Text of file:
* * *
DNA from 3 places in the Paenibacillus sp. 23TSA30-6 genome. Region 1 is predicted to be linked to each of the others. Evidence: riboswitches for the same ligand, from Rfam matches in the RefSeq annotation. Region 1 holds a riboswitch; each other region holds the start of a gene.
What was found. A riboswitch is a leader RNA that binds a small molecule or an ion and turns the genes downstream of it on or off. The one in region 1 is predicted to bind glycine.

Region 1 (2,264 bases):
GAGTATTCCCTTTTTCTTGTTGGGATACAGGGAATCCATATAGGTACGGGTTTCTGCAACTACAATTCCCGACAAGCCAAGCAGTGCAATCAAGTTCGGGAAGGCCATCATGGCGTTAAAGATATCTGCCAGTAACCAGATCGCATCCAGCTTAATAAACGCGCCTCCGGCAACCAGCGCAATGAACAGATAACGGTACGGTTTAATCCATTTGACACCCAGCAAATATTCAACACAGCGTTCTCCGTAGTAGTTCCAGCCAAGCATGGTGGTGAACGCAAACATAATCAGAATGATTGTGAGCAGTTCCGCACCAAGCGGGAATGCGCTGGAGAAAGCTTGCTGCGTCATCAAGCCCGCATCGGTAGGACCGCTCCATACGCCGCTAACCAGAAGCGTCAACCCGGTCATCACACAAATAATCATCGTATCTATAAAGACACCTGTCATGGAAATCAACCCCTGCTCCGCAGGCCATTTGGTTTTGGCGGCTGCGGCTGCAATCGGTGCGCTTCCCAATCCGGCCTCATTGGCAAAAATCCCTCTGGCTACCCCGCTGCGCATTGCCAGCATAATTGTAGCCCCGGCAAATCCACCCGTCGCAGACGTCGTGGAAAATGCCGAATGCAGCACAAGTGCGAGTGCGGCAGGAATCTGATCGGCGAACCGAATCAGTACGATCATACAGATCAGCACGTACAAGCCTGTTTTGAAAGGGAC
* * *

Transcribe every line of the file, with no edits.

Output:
DNA from 3 places in the Paenibacillus sp. 23TSA30-6 genome. Region 1 is predicted to be linked to each of the others. Evidence: riboswitches for the same ligand, from Rfam matches in the RefSeq annotation. Region 1 holds a riboswitch; each other region holds the start of a gene.
What was found. A riboswitch is a leader RNA that binds a small molecule or an ion and turns the genes downstream of it on or off. The one in region 1 is predicted to bind glycine.

Region 1 (2,264 bases):
GAGTATTCCCTTTTTCTTGTTGGGATACAGGGAATCCATATAGGTACGGGTTTCTGCAACTACAATTCCCGACAAGCCAAGCAGTGCAATCAAGTTCGGGAAGGCCATCATGGCGTTAAAGATATCTGCCAGTAACCAGATCGCATCCAGCTTAATAAACGCGCCTCCGGCAACCAGCGCAATGAACAGATAACGGTACGGTTTAATCCATTTGACACCCAGCAAATATTCAACACAGCGTTCTCCGTAGTAGTTCCAGCCAAGCATGGTGGTGAACGCAAACATAATCAGAATGATTGTGAGCAGTTCCGCACCAAGCGGGAATGCGCTGGAGAAAGCTTGCTGCGTCATCAAGCCCGCATCGGTAGGACCGCTCCATACGCCGCTAACCAGAAGCGTCAACCCGGTCATCACACAAATAATCATCGTATCTATAAAGACACCTGTCATGGAAATCAACCCCTGCTCCGCAGGCCATTTGGTTTTGGCGGCTGCGGCTGCAATCGGTGCGCTTCCCAATCCGGCCTCATTGGCAAAAATCCCTCTGGCTACCCCGCTGCGCATTGCCAGCATAATTGTAGCCCCGGCAAATCCACCCGTCGCAGACGTCGTGGAAAATGCCGAATGCAGCACAAGTGCGAGTGCGGCAGGAATCTGATCGGCGAACCGAATCAGTACGATCATACAGATCAGCACGTACAAGCCTGTTTTGAAAGGGAC